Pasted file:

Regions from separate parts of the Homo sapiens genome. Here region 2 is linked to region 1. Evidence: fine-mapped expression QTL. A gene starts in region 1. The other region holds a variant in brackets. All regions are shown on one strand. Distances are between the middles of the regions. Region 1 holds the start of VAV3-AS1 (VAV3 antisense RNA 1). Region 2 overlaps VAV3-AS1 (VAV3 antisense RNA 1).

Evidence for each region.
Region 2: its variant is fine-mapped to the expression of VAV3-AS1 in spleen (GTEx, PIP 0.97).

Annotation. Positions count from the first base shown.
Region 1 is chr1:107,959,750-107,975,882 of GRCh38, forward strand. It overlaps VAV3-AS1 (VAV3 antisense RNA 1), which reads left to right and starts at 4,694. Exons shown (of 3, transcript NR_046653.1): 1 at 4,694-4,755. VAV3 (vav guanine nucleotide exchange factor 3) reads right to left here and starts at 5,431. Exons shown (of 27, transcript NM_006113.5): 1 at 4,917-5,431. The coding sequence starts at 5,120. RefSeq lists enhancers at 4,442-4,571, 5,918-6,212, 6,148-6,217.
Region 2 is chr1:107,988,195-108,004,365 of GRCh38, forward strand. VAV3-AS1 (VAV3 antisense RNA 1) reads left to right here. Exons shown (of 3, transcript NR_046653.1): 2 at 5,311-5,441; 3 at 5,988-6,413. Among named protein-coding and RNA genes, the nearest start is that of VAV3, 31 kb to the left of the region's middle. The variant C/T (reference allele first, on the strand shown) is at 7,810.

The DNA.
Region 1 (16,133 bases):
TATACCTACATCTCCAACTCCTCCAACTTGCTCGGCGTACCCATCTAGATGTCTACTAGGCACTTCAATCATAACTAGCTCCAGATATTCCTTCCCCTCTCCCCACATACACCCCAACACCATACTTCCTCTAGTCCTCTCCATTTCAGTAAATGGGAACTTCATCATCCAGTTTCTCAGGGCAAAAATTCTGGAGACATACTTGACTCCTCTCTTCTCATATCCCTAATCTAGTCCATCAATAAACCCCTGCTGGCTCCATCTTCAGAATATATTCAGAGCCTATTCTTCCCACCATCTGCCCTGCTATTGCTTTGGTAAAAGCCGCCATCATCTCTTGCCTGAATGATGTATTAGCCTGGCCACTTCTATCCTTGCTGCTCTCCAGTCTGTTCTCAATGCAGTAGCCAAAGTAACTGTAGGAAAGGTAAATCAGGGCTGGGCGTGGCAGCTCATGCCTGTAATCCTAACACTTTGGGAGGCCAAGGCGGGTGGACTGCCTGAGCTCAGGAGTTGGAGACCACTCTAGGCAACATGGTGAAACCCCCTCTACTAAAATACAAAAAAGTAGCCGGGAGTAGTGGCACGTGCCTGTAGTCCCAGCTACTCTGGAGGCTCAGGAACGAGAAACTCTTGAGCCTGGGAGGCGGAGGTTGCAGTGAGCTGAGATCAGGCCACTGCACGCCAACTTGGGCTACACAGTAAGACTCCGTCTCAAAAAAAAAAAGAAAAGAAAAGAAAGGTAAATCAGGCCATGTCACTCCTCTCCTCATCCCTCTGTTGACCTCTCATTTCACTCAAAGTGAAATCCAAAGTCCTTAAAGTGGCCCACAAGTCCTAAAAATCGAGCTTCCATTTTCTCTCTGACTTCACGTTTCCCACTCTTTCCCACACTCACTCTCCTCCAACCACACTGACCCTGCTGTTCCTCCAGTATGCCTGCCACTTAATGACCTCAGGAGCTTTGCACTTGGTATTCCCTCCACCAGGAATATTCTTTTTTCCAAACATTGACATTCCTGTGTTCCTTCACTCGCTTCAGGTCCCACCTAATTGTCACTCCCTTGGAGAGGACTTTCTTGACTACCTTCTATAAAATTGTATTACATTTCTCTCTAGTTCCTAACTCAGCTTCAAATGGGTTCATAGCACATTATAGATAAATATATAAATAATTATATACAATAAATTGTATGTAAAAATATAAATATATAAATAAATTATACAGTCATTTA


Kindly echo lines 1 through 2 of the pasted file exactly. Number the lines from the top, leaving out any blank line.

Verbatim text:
Regions from separate parts of the Homo sapiens genome. Here region 2 is linked to region 1. Evidence: fine-mapped expression QTL. A gene starts in region 1. The other region holds a variant in brackets. All regions are shown on one strand. Distances are between the middles of the regions. Region 1 holds the start of VAV3-AS1 (VAV3 antisense RNA 1). Region 2 overlaps VAV3-AS1 (VAV3 antisense RNA 1).

Evidence for each region.